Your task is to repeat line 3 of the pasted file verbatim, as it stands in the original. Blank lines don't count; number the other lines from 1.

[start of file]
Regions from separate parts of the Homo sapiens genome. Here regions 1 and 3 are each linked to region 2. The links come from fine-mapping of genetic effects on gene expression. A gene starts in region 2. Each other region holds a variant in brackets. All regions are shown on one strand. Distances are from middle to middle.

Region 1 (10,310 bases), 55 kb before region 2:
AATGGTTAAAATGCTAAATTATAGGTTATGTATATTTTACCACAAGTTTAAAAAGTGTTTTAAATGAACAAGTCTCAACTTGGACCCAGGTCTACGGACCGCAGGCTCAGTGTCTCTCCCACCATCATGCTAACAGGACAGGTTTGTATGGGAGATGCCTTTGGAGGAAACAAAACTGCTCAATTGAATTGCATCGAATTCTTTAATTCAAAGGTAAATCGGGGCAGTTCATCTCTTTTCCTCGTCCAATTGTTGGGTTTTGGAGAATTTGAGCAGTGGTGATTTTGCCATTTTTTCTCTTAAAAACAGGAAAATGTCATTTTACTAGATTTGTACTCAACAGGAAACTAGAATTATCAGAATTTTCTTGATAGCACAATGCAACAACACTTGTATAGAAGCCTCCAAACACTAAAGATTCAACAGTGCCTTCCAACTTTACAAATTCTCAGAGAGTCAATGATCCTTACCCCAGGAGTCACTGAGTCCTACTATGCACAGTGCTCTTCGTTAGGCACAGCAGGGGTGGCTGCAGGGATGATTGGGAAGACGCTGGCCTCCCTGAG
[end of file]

AATGGTTAAAATGCTAAATTATAGGTTATGTATATTTTACCACAAGTTTAAAAAGTGTTTTAAATGAACAAGTCTCAACTTGGACCCAGGTCTACGGACCGCAGGCTCAGTGTCTCTCCCACCATCATGCTAACAGGACAGGTTTGTATGGGAGATGCCTTTGGAGGAAACAAAACTGCTCAATTGAATTGCATCGAATTCTTTAATTCAAAGGTAAATCGGGGCAGTTCATCTCTTTTCCTCGTCCAATTGTTGGGTTTTGGAGAATTTGAGCAGTGGTGATTTTGCCATTTTTTCTCTTAAAAACAGGAAAATGTCATTTTACTAGATTTGTACTCAACAGGAAACTAGAATTATCAGAATTTTCTTGATAGCACAATGCAACAACACTTGTATAGAAGCCTCCAAACACTAAAGATTCAACAGTGCCTTCCAACTTTACAAATTCTCAGAGAGTCAATGATCCTTACCCCAGGAGTCACTGAGTCCTACTATGCACAGTGCTCTTCGTTAGGCACAGCAGGGGTGGCTGCAGGGATGATTGGGAAGACGCTGGCCTCCCTGAG